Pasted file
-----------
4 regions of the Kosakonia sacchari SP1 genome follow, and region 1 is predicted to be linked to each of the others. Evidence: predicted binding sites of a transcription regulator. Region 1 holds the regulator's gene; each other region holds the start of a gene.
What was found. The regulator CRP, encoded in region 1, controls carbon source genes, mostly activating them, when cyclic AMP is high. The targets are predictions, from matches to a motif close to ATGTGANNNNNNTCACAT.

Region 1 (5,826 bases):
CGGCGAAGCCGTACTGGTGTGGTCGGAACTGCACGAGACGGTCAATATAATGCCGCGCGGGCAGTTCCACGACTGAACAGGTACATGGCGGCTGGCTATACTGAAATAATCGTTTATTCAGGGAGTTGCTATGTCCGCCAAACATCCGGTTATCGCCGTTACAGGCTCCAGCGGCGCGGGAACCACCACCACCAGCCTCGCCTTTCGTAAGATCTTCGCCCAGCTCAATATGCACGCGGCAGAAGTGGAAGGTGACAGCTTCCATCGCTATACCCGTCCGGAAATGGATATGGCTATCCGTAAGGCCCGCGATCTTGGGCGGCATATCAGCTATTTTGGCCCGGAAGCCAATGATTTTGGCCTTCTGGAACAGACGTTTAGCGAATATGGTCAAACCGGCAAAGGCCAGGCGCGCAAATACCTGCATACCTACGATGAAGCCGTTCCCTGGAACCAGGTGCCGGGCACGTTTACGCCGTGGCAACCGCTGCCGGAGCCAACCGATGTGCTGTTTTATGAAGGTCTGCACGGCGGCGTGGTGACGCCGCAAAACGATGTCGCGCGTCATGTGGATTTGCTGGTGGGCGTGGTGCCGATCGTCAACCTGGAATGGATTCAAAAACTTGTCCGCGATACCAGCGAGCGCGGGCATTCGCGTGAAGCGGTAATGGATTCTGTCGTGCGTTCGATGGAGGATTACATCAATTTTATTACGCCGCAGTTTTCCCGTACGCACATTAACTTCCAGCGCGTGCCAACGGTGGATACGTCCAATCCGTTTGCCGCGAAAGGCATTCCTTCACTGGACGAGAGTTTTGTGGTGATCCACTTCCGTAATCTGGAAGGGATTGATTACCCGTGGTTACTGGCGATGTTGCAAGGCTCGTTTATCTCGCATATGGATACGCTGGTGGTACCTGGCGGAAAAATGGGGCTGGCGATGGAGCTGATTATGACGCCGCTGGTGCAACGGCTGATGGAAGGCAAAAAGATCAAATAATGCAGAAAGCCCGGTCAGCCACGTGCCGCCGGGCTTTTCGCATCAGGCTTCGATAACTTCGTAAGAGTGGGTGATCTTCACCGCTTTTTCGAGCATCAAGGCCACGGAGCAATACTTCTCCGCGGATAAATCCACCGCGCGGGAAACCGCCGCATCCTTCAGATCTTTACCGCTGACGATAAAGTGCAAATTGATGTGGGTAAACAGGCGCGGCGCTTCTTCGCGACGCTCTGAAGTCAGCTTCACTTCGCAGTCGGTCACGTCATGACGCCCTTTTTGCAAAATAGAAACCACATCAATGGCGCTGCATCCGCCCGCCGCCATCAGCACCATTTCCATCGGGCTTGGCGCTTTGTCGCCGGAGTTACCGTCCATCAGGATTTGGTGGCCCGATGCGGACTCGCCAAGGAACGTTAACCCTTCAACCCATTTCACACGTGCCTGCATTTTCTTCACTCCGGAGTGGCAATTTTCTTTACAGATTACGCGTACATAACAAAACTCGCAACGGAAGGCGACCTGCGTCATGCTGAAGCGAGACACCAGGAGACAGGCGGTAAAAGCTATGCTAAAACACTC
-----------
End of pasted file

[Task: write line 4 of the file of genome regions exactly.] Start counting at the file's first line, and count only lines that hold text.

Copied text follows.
CGGCGAAGCCGTACTGGTGTGGTCGGAACTGCACGAGACGGTCAATATAATGCCGCGCGGGCAGTTCCACGACTGAACAGGTACATGGCGGCTGGCTATACTGAAATAATCGTTTATTCAGGGAGTTGCTATGTCCGCCAAACATCCGGTTATCGCCGTTACAGGCTCCAGCGGCGCGGGAACCACCACCACCAGCCTCGCCTTTCGTAAGATCTTCGCCCAGCTCAATATGCACGCGGCAGAAGTGGAAGGTGACAGCTTCCATCGCTATACCCGTCCGGAAATGGATATGGCTATCCGTAAGGCCCGCGATCTTGGGCGGCATATCAGCTATTTTGGCCCGGAAGCCAATGATTTTGGCCTTCTGGAACAGACGTTTAGCGAATATGGTCAAACCGGCAAAGGCCAGGCGCGCAAATACCTGCATACCTACGATGAAGCCGTTCCCTGGAACCAGGTGCCGGGCACGTTTACGCCGTGGCAACCGCTGCCGGAGCCAACCGATGTGCTGTTTTATGAAGGTCTGCACGGCGGCGTGGTGACGCCGCAAAACGATGTCGCGCGTCATGTGGATTTGCTGGTGGGCGTGGTGCCGATCGTCAACCTGGAATGGATTCAAAAACTTGTCCGCGATACCAGCGAGCGCGGGCATTCGCGTGAAGCGGTAATGGATTCTGTCGTGCGTTCGATGGAGGATTACATCAATTTTATTACGCCGCAGTTTTCCCGTACGCACATTAACTTCCAGCGCGTGCCAACGGTGGATACGTCCAATCCGTTTGCCGCGAAAGGCATTCCTTCACTGGACGAGAGTTTTGTGGTGATCCACTTCCGTAATCTGGAAGGGATTGATTACCCGTGGTTACTGGCGATGTTGCAAGGCTCGTTTATCTCGCATATGGATACGCTGGTGGTACCTGGCGGAAAAATGGGGCTGGCGATGGAGCTGATTATGACGCCGCTGGTGCAACGGCTGATGGAAGGCAAAAAGATCAAATAATGCAGAAAGCCCGGTCAGCCACGTGCCGCCGGGCTTTTCGCATCAGGCTTCGATAACTTCGTAAGAGTGGGTGATCTTCACCGCTTTTTCGAGCATCAAGGCCACGGAGCAATACTTCTCCGCGGATAAATCCACCGCGCGGGAAACCGCCGCATCCTTCAGATCTTTACCGCTGACGATAAAGTGCAAATTGATGTGGGTAAACAGGCGCGGCGCTTCTTCGCGACGCTCTGAAGTCAGCTTCACTTCGCAGTCGGTCACGTCATGACGCCCTTTTTGCAAAATAGAAACCACATCAATGGCGCTGCATCCGCCCGCCGCCATCAGCACCATTTCCATCGGGCTTGGCGCTTTGTCGCCGGAGTTACCGTCCATCAGGATTTGGTGGCCCGATGCGGACTCGCCAAGGAACGTTAACCCTTCAACCCATTTCACACGTGCCTGCATTTTCTTCACTCCGGAGTGGCAATTTTCTTTACAGATTACGCGTACATAACAAAACTCGCAACGGAAGGCGACCTGCGTCATGCTGAAGCGAGACACCAGGAGACAGGCGGTAAAAGCTATGCTAAAACACTC